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Michael Colton’s article on the Scientology film Orientation (“Cult Film,” 1/29) is, of course, the usual hatchet job, but since it is loosely disguised as a film review, it can serve as an object lesson, a guide for all City Paper film reviews: To review a film à la Colton, first, with no knowledge of the film, decide that it is a turkey. Then go see the film. Then spend your viewing time looking for anything in the film that looks easy to remove from context and mock.

Can we hope, next, for a Colton drama review of a Catholic mass or a Protestant communion? I’m sure he’ll have some hysterical things to say about blood and wine, the Inquisition, and the melodrama of Calvary. Or perhaps a music review of a Jewish High Holiday service? (All that cantorial schmaltz! He can associate it with the “alleged” Holocaust—after all, some critics of Judaism say it never happened.)

Apart from gobs of snideness, Colton’s pan comes down to this: Some celebrities who are Scientologists (e.g., Travolta) appear in a film aimed at introducing Scientology to newcomers. The score is upbeat. The “guide” or narrator is clean-cut. The film praises Scientology, which contradicts what some unspecified “former members” say—and, of course, former members are certain to be more reliable than current members! And so forth—paragraph after paragraph of such shockers, represented as “creepy.” “The Heavy Hand of L. Ron” says a cartoon movie poster. Gosh, that’s witty! The Heavy Hand of Michael Colton is far more in evidence.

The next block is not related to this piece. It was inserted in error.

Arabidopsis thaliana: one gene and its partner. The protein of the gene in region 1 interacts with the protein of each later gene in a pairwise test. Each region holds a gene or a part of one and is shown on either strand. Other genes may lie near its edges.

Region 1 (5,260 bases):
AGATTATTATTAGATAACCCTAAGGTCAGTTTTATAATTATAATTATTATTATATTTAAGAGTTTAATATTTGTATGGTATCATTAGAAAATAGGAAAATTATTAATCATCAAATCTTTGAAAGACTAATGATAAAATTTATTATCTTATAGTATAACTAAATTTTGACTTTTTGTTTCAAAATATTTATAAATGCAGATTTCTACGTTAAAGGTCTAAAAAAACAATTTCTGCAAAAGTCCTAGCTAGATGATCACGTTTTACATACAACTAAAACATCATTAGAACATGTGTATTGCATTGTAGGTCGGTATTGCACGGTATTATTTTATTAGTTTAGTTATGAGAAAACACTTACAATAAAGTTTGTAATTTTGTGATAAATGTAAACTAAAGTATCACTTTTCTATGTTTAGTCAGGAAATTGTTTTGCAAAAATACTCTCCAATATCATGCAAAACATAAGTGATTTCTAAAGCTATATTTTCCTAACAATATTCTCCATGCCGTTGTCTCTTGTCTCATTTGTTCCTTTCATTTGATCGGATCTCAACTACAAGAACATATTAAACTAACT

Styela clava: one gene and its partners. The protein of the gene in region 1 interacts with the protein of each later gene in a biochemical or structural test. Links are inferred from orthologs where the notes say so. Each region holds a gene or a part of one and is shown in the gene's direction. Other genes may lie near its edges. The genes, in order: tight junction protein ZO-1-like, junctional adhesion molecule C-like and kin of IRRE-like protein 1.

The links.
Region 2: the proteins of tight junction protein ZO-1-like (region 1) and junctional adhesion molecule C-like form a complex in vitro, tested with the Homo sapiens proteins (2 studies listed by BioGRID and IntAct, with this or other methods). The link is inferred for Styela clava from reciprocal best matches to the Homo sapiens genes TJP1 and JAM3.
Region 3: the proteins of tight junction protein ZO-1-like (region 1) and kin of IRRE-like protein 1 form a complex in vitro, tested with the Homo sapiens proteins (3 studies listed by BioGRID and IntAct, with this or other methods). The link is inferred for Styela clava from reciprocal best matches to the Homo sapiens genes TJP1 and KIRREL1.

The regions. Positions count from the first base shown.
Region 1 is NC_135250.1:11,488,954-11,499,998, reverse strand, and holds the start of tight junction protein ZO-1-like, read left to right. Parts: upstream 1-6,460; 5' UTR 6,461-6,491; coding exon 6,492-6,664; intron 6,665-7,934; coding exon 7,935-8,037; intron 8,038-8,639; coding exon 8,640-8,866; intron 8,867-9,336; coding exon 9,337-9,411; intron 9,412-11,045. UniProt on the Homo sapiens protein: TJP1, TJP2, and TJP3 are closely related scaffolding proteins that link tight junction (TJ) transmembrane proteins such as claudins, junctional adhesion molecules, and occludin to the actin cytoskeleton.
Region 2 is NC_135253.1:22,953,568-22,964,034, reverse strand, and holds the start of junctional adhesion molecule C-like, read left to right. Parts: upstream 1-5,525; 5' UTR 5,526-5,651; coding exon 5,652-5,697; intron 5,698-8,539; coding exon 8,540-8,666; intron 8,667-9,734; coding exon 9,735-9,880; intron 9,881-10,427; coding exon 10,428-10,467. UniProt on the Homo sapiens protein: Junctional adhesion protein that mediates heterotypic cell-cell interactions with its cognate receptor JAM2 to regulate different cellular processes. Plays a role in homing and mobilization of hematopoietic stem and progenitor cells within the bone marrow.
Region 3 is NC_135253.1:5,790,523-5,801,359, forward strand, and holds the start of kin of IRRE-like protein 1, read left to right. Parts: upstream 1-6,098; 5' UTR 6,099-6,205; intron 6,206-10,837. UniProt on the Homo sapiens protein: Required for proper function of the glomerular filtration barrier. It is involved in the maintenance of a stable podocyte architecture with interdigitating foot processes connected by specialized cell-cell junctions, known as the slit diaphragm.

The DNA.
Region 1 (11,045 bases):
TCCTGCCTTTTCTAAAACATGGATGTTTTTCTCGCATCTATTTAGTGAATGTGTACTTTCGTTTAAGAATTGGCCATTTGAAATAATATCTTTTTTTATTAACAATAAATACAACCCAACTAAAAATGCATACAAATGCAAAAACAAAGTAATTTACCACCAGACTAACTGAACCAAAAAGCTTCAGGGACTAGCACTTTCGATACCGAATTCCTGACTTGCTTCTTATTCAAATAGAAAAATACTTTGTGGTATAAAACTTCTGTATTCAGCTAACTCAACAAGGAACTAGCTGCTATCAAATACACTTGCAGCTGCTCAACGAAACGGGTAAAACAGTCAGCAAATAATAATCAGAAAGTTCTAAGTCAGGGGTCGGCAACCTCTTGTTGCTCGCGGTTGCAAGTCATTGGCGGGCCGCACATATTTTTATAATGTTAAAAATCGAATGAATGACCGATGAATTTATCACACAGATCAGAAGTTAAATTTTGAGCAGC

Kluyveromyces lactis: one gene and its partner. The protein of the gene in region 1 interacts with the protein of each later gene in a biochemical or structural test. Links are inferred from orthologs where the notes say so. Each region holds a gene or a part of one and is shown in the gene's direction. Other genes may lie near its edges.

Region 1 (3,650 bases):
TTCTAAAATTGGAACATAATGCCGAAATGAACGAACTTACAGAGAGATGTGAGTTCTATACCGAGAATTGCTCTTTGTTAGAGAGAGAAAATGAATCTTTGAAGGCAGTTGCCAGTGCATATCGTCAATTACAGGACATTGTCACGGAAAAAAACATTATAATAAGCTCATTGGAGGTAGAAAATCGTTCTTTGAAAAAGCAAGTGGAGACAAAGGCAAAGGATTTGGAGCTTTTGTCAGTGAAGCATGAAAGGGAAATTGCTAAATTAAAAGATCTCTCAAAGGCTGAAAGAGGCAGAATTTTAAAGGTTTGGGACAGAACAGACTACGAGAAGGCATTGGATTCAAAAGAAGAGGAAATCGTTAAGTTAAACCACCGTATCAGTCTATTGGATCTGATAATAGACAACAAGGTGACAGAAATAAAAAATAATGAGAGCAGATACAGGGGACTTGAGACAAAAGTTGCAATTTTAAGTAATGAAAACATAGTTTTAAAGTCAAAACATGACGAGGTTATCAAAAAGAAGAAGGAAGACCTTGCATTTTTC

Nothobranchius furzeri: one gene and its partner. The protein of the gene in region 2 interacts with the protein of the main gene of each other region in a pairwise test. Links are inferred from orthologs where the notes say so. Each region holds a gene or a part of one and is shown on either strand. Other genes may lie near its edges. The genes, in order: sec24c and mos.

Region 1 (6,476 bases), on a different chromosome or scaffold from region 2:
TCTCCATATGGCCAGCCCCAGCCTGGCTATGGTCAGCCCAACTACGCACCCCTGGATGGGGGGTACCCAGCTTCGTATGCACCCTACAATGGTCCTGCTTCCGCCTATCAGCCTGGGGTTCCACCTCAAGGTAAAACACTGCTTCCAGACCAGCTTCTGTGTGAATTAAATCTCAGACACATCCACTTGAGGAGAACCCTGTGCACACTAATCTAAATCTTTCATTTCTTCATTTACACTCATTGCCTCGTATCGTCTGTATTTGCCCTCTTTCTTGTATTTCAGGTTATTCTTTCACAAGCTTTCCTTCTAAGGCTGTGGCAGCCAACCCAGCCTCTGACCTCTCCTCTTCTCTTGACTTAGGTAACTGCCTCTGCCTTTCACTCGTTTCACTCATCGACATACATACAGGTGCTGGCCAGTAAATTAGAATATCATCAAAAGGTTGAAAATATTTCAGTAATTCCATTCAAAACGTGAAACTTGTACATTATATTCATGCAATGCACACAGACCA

I’d like to be witty like Michael Colton, but it’s just not cool to say things like, “Actually, Scientology has helped me lead a happier life, made me more able” and other dull stuff that a few million (some “former members” say only a few hundred thousand) Scientologists like me allegedly allege.

Please, don’t let Mr. Colton slash up us poor corny cultists with his blunt-edged (or alleged) wit anymore. Promote him. Give him a target more worthy of his critical acumen. Let him do a regular column on religious art through the centuries in which he concentrates entirely on black-velvet portraits of Jesus in which the eyeballs seem to follow the viewer’s motions. He can regale us with sinister tales of how Christians, Muslims, Buddhists, and journalists represent themselves as the good guys and their attackers as the bad guys. (“What a world!” exclaimed the wicked witch, melting.)

Reston, Va.

via the Internet